LOMPICO -- The results of Tuesday's elections will usher in renewed talks about merging two water districts in the San Lorenzo Valley, with discussions possibly starting later this month.

The idea of merging the Lompico Water District with the San Lorenzo Valley Water District developed two years ago. Bill Smallman, Rick Harrington and Lois Henry, all of whom support the move, retained their seats on Lompico's board of directors. Their three challengers wanted the district to remain independent, and with at least one current board member in the same camp, a majority vote to drop the idea would have curtailed those discussions.

As the talks move forward, Lompico is focusing on getting its affairs in order and repairing its infrastructure, ensuring the larger district does not inherit a crumbling system. As part of that plan, a rate increase went into effect last year, leaving the small, 494-hookup district with a $23,000 surplus.

But its board still must contend with the financial fallout related to its decision to withdraw from the California Public Employees' Retirement System, a move that could cost as much as $741,000. That news took both districts by surprise, with Jim Mueller, San Lorenzo Valley's general manager, saying the opt-out fee was not part of the "conceptual framework" for the merger.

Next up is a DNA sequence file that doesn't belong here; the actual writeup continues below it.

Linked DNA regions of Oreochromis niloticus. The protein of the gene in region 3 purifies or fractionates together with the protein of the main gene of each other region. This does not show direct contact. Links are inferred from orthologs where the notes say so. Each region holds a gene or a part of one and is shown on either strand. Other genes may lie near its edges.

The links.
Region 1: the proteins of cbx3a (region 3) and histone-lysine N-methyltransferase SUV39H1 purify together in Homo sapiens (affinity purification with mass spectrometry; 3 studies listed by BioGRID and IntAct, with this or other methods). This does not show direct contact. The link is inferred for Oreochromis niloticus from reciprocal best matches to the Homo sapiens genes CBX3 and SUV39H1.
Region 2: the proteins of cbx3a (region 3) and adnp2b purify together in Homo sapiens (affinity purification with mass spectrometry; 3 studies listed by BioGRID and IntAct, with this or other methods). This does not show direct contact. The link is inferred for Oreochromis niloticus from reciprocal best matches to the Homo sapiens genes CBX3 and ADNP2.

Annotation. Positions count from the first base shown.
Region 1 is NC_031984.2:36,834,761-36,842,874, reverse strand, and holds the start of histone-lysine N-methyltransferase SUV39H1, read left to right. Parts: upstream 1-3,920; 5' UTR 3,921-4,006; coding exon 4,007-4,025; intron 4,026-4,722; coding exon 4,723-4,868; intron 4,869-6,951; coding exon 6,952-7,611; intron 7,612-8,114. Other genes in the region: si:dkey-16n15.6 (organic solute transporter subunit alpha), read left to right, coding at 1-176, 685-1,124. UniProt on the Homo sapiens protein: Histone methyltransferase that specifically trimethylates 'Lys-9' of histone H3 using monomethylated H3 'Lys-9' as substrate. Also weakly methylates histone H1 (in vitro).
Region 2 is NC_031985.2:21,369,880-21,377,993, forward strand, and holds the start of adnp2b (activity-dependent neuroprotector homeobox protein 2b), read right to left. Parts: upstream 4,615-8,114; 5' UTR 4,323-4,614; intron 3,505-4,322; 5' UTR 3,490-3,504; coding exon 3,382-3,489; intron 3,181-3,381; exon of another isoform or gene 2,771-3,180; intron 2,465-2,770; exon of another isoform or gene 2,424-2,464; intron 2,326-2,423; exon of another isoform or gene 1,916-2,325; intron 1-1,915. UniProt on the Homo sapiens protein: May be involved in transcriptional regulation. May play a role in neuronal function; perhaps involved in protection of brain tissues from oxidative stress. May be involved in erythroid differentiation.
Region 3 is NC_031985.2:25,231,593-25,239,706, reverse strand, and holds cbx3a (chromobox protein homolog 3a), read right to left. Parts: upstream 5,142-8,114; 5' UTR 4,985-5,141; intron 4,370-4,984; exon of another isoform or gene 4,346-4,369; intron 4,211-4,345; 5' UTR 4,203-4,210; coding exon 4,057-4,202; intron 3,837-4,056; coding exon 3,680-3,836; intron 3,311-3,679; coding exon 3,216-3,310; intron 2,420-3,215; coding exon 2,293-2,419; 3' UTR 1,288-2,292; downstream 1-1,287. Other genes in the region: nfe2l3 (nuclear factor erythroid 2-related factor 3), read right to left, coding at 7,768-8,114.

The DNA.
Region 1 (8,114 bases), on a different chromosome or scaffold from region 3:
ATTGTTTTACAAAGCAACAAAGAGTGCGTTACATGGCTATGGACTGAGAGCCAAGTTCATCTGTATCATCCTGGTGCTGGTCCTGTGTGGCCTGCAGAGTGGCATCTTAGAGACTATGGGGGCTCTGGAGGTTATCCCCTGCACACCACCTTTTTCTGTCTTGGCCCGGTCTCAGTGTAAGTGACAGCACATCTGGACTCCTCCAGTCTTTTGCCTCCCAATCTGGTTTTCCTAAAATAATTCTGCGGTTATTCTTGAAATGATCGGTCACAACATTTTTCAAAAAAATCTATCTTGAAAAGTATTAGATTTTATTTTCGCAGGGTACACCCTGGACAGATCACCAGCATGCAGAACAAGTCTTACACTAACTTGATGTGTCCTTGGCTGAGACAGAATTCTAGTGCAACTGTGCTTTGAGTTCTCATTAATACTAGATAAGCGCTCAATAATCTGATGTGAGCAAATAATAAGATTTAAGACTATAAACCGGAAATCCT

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"We knew there was a potential liability," he said, but the size of that liability was unknown until recently. That bill is Lompico ratepayers' sole responsibility, and yet another issue the district must contend with before a merger can occur.

The next step, Henry said, is to hammer out an agreement between the two boards that nails down the costs and timeline for the infrastructure repairs, and the terms of a bond measure that would be used to pay for it.

Officials from five water districts, including Lompico and San Lorenzo Valley, hope to hear soon whether the state will provide funds to build a regional system that would tie the systems together for emergency purposes. Lompico's and San Lorenzo Valley's systems would have to be tied together under the merger scenario, so if the grant is approved, it would shave off part of the bond cost. The merger is estimated to cost more than $5 million.

After an agreement is reached, Henry said, the districts will hold a series of community informational meetings to dispel some of the "misinformation" spread about the merger in the lead-up to the elections. The two winners in San Lorenzo Valley's race, Margaret Bruce and Randall Brown, are also pro-merger, Henry added, and can help provide guidance as the process moves forward.

Follow Sentinel reporter Kimberly White on Twitter at Twitter.com/kwhite95066